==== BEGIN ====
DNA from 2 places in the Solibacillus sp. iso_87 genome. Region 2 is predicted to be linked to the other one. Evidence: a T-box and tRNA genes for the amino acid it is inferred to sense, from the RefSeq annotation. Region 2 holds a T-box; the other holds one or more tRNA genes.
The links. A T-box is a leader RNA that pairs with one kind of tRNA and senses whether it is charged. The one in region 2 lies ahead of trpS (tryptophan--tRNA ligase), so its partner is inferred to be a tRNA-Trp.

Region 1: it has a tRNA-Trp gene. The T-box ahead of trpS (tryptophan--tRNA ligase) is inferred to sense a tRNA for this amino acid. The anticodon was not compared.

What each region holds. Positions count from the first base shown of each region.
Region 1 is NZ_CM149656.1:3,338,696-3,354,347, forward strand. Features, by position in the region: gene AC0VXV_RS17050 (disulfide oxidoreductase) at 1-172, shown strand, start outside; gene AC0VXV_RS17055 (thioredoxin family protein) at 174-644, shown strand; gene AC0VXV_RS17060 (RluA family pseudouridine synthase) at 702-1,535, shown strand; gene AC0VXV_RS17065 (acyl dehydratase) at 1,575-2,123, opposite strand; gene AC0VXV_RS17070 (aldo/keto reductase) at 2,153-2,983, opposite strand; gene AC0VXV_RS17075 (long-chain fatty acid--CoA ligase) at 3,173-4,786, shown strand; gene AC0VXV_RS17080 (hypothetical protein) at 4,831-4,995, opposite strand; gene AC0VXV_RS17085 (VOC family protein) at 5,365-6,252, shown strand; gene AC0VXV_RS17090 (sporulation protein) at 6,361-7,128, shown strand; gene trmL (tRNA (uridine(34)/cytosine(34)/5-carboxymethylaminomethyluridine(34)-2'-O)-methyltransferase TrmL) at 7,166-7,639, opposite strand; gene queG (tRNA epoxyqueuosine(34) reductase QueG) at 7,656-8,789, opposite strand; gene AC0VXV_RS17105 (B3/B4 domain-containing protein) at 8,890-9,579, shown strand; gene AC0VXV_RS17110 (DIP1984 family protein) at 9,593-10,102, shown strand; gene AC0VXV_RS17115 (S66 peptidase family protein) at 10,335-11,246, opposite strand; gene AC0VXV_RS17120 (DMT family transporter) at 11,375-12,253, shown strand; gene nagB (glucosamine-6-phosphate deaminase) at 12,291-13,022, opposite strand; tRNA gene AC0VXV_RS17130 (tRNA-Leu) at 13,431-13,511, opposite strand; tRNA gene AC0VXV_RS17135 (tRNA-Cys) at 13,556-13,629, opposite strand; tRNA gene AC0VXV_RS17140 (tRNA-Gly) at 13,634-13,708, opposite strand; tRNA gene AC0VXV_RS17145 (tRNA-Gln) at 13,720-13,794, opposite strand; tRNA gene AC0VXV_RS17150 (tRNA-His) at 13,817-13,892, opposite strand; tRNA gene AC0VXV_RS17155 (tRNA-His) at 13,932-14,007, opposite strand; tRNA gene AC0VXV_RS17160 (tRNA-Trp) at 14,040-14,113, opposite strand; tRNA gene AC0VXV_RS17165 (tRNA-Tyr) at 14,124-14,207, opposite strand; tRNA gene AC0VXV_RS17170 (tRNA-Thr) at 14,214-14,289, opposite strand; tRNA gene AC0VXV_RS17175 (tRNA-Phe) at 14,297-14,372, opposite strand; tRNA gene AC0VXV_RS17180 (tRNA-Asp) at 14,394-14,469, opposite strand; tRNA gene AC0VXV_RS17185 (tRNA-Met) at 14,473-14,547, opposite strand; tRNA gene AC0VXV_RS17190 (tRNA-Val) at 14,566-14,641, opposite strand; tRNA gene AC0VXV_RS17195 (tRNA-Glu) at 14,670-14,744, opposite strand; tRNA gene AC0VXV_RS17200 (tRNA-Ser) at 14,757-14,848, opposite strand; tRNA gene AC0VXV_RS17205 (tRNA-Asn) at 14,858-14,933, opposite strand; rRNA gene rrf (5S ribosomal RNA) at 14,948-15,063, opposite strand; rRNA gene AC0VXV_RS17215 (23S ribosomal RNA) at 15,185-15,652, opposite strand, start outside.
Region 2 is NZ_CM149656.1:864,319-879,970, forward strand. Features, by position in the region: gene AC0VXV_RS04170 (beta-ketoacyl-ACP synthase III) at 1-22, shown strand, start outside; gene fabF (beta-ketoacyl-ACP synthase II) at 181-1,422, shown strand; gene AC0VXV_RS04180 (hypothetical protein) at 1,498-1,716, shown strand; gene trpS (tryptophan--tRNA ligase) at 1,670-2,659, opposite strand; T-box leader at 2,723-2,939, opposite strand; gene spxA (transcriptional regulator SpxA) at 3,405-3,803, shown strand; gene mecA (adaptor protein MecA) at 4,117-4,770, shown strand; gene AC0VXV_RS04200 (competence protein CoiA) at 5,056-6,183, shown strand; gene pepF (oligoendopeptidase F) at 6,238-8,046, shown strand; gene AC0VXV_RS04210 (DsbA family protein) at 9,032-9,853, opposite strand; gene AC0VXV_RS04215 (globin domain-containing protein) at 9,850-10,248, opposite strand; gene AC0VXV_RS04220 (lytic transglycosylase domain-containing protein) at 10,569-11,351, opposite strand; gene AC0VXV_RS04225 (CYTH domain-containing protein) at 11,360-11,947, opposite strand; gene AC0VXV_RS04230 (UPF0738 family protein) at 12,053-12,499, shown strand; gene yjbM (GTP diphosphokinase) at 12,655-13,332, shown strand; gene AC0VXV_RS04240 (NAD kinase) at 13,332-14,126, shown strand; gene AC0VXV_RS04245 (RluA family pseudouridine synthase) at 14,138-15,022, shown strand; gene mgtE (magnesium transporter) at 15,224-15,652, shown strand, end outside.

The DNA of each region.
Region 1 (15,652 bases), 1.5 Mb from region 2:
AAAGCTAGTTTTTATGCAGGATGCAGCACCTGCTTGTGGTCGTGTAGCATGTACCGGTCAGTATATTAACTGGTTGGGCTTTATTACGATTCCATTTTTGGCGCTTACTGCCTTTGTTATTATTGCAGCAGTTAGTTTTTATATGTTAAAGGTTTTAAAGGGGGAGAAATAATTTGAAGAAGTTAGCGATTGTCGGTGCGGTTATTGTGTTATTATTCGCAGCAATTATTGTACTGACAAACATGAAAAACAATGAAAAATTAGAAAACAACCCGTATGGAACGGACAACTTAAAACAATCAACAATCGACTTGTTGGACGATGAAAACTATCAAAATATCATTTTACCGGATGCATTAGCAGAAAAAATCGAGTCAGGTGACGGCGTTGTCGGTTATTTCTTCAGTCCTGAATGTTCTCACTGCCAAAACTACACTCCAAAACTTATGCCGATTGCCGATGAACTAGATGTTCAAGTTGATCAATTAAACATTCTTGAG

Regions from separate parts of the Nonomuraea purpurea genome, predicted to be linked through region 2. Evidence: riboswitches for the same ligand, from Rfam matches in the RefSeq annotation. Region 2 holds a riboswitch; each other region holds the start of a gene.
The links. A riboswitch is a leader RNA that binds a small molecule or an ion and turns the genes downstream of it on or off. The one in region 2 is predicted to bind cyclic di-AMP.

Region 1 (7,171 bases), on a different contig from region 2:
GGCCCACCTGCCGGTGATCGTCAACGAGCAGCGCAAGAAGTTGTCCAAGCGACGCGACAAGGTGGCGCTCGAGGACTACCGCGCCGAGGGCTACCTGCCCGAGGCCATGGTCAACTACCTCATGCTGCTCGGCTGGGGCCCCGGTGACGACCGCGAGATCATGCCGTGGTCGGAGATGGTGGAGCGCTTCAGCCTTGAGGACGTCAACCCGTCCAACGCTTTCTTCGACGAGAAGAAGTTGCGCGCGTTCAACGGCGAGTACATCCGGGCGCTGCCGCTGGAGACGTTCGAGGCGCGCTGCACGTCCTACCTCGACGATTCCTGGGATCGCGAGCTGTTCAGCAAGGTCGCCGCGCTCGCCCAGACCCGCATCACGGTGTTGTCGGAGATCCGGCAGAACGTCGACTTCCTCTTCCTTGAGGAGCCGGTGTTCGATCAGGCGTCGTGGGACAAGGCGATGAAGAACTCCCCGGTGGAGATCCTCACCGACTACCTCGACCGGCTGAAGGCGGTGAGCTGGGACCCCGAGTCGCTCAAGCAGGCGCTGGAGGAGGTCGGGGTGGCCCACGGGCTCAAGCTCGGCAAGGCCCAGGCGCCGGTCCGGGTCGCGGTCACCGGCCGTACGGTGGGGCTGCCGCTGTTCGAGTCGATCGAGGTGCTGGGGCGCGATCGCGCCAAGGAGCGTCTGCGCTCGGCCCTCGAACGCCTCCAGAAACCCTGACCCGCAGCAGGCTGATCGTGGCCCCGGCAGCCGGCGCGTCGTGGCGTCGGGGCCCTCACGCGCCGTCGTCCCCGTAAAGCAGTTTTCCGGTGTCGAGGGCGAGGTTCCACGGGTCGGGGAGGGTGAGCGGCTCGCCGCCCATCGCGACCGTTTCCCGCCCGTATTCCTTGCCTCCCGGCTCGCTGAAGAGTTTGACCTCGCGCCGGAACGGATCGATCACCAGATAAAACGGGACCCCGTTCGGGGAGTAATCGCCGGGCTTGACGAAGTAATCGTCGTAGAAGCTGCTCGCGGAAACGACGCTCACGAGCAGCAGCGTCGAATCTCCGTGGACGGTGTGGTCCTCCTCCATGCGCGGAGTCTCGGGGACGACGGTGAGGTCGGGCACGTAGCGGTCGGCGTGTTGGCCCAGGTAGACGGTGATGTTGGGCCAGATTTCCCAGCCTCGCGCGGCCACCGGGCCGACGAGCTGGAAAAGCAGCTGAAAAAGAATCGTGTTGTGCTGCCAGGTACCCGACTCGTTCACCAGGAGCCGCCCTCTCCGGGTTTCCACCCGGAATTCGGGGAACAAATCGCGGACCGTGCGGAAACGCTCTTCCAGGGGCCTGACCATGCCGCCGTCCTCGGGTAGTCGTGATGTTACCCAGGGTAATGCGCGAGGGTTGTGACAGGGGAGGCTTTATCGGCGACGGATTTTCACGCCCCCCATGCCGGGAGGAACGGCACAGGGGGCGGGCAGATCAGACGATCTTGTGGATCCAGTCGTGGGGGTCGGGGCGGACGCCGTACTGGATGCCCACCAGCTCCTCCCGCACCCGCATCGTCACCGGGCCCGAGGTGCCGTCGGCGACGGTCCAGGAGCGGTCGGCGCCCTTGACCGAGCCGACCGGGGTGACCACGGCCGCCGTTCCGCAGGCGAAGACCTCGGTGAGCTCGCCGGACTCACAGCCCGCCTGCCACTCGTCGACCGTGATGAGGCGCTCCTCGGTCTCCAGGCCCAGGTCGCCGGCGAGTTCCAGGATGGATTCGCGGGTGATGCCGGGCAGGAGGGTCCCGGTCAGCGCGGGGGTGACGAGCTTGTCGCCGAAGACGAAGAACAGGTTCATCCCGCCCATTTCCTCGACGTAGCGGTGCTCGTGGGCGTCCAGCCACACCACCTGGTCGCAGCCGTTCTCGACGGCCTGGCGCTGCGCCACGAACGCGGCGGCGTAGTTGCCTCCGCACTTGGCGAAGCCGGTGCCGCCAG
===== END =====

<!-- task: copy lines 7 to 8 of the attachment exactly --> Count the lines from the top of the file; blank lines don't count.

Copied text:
The DNA of each region.
Region 1 (15,652 bases), 1.5 Mb from region 2: